- Katherine McLaughlin
- 31 August 2015
Kristen Stewart and Jesse Eisenberg front this witty and energetic action-comedy
Kristen Stewart and Jesse Eisenberg make for a charming pairing in an anarchic stoner action-comedy that sees true love flourish amidst blazing brutality. Director Nima Nourizadeh (Project X) delivers an energetic second feature, with a winningly witty and surprisingly sweet screenplay from Max Landis (son of John).
Mike (Eisenberg) feels ready to pop the question to girlfriend Phoebe (Stewart) but his every attempt at a grand romantic gesture is thwarted. He's also an unknowing product of a CIA experiment and, once activated, becomes the target for an explosive attack in the small West Virginia town where he resides which, in turn, really slims his chances of proposing.
Phoebe is something of a caregiver given Mike's clumsy ways but, when shit gets real and the bullets start flying, they form an unexpectedly great alliance. Mike also teams up with the very capable Agent Lasseter (Connie Britton), whose nemesis is her cost-cutting temporary boss Adrian (Topher Grace).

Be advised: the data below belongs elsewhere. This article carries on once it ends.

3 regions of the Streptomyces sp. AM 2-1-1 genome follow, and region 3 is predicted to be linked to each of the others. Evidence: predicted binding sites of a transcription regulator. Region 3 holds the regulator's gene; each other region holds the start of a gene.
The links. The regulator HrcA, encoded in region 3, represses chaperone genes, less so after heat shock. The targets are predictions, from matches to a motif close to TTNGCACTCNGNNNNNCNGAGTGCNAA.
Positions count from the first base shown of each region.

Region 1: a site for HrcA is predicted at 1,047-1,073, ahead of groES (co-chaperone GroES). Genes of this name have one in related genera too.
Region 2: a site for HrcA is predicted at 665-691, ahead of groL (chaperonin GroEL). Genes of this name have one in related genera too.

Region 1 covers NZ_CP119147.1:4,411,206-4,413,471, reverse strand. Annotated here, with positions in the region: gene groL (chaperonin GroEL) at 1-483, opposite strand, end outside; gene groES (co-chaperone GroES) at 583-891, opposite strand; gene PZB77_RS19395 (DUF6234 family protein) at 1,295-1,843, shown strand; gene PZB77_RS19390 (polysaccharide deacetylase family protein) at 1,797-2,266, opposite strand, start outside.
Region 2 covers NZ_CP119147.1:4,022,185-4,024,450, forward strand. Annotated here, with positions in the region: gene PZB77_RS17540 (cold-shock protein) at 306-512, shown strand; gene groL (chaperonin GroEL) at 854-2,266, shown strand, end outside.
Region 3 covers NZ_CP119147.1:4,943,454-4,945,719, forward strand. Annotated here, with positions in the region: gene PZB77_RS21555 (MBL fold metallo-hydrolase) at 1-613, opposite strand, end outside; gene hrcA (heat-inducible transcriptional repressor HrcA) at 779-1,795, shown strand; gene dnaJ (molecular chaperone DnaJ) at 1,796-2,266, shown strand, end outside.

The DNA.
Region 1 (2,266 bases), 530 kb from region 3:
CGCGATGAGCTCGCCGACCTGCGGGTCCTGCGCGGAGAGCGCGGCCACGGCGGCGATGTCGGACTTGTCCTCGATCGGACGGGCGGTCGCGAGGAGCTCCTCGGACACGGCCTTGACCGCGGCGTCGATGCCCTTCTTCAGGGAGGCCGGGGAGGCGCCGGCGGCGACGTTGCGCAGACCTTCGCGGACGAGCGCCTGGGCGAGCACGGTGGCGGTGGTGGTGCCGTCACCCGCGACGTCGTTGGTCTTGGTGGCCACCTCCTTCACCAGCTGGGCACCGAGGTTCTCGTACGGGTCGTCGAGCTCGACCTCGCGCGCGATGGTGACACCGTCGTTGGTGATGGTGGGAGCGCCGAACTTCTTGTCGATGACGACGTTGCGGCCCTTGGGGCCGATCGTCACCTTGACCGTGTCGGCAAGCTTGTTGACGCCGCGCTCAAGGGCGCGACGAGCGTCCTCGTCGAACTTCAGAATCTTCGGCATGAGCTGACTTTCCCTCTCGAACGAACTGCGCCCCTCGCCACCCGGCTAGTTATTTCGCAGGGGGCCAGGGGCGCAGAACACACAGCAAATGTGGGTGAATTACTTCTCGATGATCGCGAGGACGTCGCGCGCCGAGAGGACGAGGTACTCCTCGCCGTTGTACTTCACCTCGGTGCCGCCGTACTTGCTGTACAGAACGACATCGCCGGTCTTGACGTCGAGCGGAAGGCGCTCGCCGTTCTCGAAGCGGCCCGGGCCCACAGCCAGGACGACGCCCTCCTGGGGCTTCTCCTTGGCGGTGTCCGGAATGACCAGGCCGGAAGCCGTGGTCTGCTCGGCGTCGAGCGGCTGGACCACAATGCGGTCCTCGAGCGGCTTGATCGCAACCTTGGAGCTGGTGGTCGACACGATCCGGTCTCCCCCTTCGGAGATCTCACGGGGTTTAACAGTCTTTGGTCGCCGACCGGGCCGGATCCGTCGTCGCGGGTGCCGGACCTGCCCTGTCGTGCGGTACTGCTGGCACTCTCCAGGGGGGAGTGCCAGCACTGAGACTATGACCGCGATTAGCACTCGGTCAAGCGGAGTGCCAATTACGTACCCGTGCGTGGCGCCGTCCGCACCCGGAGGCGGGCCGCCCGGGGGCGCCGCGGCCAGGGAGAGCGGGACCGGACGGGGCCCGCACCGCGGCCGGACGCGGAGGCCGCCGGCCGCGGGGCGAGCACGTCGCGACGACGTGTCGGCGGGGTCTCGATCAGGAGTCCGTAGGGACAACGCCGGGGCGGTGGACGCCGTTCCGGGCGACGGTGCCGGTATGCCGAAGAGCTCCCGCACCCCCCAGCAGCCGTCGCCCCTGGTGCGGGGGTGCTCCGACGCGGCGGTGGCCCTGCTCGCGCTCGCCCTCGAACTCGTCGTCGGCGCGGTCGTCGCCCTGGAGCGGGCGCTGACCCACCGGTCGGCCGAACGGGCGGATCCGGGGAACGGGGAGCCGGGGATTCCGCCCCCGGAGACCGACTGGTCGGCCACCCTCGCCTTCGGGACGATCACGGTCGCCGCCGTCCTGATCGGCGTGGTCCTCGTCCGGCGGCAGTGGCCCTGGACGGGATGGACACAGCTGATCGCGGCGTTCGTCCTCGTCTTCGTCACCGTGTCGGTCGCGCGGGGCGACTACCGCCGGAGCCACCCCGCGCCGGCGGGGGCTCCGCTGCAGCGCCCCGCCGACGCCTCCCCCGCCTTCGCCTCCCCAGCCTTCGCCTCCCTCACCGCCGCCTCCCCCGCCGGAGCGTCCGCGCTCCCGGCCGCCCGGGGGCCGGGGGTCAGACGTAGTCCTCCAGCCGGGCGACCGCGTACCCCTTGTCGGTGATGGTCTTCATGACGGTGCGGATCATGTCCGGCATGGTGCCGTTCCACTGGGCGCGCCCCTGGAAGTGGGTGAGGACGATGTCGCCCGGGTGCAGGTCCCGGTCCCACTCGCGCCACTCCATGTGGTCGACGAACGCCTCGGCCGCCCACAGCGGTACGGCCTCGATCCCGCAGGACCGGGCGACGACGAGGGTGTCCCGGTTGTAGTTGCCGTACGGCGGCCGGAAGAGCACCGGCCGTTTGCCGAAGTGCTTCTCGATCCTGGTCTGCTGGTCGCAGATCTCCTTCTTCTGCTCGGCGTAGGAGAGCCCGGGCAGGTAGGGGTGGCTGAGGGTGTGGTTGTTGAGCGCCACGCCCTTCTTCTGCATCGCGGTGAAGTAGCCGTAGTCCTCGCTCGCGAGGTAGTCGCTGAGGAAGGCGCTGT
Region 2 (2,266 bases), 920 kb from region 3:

The casting of Eisenberg as a Bourne-style agent, programmed with a set of skills that enables him to kill a man with a spoon or frying pan, is ripe for comic pickings. After his first face-off he trembles and twitches behind a pole at the convenience store where he works, in a fine demonstration of physical comedy. Goofy moments of slapstick are also inserted throughout, perhaps in a respectful nod to Landis Senior’s espionage spoof Spies Like Us. Landis Junior (who also wrote Chronicle) thankfully doesn’t make his leads as bumbling as in the aforementioned, nor are his psychopathic villains as one-note, but he does poke fun at the spy genre with an affectionate hand.
There are shades of the enjoyable Grosse Pointe Blank in its sense of humour, mayhem levels and momentum. And, although it sometimes veers into off-putting caricature, American Ultra revels in the amusing bewilderment that comes when a couple of star-crossed slackers are thrust into a violent situation, with the dry one-liners proving very quotable.
General release from Fri 4 Sep.